NAME: ______H.R: ______DATE: ______

SCI & TECH 204

The Living World SECTION 3:Life Sustaining Processes


How Do Cells Work? (p. 280-283)

  • The three main needs essential to life are drinking, eating and breathing.
  • Thirst is a signal your cells send to your brain telling you they need water.
  • Cells use the air you breathe and the energyfrom the food you eat to fulfill their functions.

Inputs and Outputs

  • Inputs are substances that enter the cell and are indispensable to its activities.
  • The cell’s main inputs are water, nutrients and oxygen.
  • In the mitochondria of the cell, the nutrients release the energy they contain when they come into contact with oxygen.
  • Nutrients are also used for construction and repair.
  • The useless substances left after the cell has used nutrients are called wastes, which must leave the cell.
  • The main outputs of the cell are water, carbondioxide and other waste from cellular functions.

Exchanges Between the Cell and Its Environment

  • The cell (or plasma) membrane verifies materials entering or exiting the cell.
  • The membrane only allows certain substances to pass, so it has selectivepermeability.
  • This selective permeability of the cell membrane results from its structure.


  • To enter the cell, substances must move.
  • Diffusion is the movement of particles when they shift from a region where they are concentrated to a region where they are less concentrated.
  • Diffusion is how substances enter and exit the cell.


  • Water is the most abundant substance both inside and outside the cell.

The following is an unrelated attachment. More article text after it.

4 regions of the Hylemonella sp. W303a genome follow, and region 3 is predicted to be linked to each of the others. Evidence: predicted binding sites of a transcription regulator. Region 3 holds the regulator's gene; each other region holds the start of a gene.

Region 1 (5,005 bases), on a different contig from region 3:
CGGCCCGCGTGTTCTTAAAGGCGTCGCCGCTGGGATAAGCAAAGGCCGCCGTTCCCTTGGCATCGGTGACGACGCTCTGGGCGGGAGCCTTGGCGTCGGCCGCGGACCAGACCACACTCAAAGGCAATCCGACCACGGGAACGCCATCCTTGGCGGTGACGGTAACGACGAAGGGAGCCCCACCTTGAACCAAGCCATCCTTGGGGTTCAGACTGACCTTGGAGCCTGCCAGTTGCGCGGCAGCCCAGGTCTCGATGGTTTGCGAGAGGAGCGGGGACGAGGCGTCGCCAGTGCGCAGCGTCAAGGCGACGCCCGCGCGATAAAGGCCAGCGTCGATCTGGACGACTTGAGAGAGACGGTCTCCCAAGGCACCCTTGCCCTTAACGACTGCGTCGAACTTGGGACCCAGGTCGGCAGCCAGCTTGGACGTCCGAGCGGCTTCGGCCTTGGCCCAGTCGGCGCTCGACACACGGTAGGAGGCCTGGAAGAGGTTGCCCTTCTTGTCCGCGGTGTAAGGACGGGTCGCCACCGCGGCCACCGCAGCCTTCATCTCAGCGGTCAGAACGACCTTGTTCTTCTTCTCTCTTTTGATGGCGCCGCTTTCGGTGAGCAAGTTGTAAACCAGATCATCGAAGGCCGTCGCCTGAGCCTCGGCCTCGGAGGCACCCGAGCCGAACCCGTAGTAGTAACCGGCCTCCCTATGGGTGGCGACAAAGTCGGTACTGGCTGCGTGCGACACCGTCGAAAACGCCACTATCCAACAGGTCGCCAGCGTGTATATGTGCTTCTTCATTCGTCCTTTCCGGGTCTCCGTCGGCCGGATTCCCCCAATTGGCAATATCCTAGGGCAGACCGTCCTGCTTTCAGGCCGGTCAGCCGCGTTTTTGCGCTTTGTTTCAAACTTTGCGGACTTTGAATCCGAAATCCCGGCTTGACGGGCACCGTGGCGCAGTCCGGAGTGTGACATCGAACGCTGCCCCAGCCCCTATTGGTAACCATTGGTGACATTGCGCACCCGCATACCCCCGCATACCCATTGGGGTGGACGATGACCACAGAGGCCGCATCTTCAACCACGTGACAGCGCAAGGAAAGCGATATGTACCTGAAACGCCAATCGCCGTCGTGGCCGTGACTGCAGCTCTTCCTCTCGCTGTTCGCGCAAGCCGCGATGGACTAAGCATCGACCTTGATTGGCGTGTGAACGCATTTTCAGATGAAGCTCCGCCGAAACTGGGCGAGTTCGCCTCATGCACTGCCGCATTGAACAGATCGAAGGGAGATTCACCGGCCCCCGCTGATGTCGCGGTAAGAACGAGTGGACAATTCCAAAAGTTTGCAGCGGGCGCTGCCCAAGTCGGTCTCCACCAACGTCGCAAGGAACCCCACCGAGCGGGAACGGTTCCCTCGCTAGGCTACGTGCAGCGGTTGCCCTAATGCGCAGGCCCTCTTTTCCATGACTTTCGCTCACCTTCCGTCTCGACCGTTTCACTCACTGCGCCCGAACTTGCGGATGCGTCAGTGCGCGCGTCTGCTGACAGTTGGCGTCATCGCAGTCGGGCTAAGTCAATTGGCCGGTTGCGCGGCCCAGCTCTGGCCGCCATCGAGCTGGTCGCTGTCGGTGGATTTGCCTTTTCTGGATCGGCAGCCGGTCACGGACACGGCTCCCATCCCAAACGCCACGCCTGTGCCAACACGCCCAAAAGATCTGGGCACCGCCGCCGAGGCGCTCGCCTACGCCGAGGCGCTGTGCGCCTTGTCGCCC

• If cells are deprived of water they will die.
  • The water in the cell contains dissolved particles (nutrients, carbon dioxide, wastes).
  • Because they are so small, water particles can enter and exit the cell easily.
  • Water moves from areas with lower amount of dissolved substances to areas with higher amounts.
  • In other words, water moves from one side of the cell membrane to the other to re-establish the equilibrium of (balance out) the concentration of dissolved particles. This process is called osmosis.

Draw an annotated diagram showing what happens to a stalk of celery when you leave it out on the counter and then when you put it in a glass of water.

In the space below, answer #4, 5a) & 5c), 6 & 7 from the Memory Check (p. 285)

4. a) diffusionb) osmosisc) osmosisd) diffusion

5. a) Initially, the concentration of particles is much higher on side A than on side B. The water moves through the selectively permeable membrane from side B (where the concentration of particles is higher) to side A (where the concentration of particles is lower) thus balancing out the concentration on either side of the membrane.

c) The water is lost through the leaves by osmosis (greater concentration of particles inside the leaves than in the air), causing the cells to eventually become dehydrated. Water will therefore move into the cells when the concentration of dissolved particles becomes high enough and this water must come through the roots (only source of water).